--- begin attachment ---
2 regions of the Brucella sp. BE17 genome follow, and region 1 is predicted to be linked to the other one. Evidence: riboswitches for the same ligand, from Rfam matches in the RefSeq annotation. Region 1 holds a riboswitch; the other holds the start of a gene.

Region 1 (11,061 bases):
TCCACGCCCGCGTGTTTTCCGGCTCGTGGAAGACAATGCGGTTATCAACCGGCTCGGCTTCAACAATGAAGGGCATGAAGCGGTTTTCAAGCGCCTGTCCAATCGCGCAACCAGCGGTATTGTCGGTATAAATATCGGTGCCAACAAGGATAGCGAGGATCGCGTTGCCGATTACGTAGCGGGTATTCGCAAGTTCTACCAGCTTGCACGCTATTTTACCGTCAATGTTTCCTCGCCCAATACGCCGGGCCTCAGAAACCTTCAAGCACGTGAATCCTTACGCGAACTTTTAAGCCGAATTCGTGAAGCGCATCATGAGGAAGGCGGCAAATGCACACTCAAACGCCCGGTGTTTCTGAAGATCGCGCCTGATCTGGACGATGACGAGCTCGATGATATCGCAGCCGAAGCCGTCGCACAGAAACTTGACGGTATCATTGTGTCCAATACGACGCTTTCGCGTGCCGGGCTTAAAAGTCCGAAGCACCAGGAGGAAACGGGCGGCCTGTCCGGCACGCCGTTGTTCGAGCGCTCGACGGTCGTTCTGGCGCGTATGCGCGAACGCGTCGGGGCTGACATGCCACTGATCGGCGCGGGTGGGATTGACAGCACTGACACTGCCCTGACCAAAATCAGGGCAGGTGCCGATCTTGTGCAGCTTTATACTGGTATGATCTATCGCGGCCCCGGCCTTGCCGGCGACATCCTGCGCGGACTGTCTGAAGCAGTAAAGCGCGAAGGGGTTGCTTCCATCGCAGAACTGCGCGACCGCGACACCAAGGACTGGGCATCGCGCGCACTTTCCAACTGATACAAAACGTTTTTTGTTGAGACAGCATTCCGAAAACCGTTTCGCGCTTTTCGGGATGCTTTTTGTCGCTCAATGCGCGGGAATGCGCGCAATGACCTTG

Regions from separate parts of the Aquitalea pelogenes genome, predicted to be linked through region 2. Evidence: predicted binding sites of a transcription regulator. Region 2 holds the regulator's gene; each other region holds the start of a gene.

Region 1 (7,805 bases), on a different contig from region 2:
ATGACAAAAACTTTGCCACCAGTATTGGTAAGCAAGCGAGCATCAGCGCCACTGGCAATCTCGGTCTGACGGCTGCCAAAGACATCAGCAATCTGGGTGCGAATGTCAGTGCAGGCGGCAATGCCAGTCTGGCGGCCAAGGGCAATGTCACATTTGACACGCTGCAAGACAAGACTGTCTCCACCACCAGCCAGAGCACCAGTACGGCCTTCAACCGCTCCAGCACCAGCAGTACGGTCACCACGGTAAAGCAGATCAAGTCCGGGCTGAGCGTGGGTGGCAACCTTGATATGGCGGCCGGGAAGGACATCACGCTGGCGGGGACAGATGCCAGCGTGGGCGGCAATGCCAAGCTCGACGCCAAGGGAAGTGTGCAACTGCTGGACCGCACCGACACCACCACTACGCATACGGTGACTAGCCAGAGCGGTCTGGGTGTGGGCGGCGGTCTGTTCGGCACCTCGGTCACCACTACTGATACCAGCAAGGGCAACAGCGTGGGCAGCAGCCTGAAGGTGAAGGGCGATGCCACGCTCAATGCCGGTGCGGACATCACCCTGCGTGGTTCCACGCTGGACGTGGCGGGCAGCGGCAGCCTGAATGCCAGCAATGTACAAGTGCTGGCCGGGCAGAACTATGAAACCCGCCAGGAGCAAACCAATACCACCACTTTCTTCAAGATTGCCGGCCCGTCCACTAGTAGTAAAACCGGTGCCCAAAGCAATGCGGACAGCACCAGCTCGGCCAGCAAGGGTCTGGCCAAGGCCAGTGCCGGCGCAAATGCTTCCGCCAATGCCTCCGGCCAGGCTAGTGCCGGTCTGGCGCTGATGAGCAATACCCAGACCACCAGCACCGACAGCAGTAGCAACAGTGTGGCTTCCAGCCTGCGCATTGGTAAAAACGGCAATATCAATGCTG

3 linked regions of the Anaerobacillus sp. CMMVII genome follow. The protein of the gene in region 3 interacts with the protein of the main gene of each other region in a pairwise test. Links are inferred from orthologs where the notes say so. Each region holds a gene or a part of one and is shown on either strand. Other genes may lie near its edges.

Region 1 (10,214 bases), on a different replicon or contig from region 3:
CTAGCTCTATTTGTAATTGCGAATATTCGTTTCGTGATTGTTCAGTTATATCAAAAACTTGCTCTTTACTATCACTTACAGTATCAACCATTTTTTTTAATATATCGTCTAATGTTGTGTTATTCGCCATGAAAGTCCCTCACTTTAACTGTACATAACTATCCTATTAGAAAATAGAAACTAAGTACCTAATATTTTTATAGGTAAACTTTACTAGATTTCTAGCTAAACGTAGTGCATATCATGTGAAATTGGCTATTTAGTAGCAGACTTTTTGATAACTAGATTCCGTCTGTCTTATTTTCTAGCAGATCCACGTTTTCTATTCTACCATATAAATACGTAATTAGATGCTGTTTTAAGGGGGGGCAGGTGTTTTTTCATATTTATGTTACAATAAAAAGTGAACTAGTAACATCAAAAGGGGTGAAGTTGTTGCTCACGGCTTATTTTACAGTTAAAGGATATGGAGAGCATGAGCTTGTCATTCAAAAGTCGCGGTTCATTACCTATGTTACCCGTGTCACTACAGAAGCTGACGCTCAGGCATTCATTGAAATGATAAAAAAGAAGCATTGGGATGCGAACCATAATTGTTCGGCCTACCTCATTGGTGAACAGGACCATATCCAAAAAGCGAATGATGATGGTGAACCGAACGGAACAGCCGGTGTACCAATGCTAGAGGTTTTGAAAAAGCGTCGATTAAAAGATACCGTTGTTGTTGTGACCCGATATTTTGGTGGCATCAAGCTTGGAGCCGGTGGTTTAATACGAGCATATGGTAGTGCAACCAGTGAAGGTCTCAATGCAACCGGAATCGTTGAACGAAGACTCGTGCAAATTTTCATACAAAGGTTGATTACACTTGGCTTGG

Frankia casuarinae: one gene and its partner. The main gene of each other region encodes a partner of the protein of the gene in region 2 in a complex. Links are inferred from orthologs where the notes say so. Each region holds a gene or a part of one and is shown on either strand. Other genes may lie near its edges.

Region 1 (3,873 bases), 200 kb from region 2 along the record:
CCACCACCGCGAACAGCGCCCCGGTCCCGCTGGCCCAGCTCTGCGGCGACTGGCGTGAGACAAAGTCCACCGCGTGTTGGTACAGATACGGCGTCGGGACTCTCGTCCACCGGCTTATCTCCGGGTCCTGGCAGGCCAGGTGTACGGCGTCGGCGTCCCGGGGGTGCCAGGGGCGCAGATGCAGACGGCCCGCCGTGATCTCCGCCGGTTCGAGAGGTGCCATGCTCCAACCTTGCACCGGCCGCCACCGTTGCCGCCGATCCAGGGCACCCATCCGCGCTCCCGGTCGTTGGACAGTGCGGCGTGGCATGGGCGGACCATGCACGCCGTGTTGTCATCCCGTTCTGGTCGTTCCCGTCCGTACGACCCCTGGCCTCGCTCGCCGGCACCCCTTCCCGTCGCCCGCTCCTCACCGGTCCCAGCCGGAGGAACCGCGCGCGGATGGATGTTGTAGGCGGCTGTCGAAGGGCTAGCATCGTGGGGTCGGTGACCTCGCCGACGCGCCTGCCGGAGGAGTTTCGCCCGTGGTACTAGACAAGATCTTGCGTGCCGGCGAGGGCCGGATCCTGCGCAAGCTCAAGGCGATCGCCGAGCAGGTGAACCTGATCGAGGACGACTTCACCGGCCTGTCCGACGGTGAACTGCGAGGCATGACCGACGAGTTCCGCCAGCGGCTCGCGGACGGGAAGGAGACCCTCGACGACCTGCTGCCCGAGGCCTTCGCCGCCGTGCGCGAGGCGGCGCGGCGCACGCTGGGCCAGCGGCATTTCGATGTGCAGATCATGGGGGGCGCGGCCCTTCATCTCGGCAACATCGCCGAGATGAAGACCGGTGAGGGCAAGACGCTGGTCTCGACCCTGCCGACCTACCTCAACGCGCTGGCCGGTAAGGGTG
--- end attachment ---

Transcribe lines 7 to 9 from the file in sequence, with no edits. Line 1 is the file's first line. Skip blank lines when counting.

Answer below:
3 linked regions of the Anaerobacillus sp. CMMVII genome follow. The protein of the gene in region 3 interacts with the protein of the main gene of each other region in a pairwise test. Links are inferred from orthologs where the notes say so. Each region holds a gene or a part of one and is shown on either strand. Other genes may lie near its edges.

Region 1 (10,214 bases), on a different replicon or contig from region 3:
CTAGCTCTATTTGTAATTGCGAATATTCGTTTCGTGATTGTTCAGTTATATCAAAAACTTGCTCTTTACTATCACTTACAGTATCAACCATTTTTTTTAATATATCGTCTAATGTTGTGTTATTCGCCATGAAAGTCCCTCACTTTAACTGTACATAACTATCCTATTAGAAAATAGAAACTAAGTACCTAATATTTTTATAGGTAAACTTTACTAGATTTCTAGCTAAACGTAGTGCATATCATGTGAAATTGGCTATTTAGTAGCAGACTTTTTGATAACTAGATTCCGTCTGTCTTATTTTCTAGCAGATCCACGTTTTCTATTCTACCATATAAATACGTAATTAGATGCTGTTTTAAGGGGGGGCAGGTGTTTTTTCATATTTATGTTACAATAAAAAGTGAACTAGTAACATCAAAAGGGGTGAAGTTGTTGCTCACGGCTTATTTTACAGTTAAAGGATATGGAGAGCATGAGCTTGTCATTCAAAAGTCGCGGTTCATTACCTATGTTACCCGTGTCACTACAGAAGCTGACGCTCAGGCATTCATTGAAATGATAAAAAAGAAGCATTGGGATGCGAACCATAATTGTTCGGCCTACCTCATTGGTGAACAGGACCATATCCAAAAAGCGAATGATGATGGTGAACCGAACGGAACAGCCGGTGTACCAATGCTAGAGGTTTTGAAAAAGCGTCGATTAAAAGATACCGTTGTTGTTGTGACCCGATATTTTGGTGGCATCAAGCTTGGAGCCGGTGGTTTAATACGAGCATATGGTAGTGCAACCAGTGAAGGTCTCAATGCAACCGGAATCGTTGAACGAAGACTCGTGCAAATTTTCATACAAAGGTTGATTACACTTGGCTTGG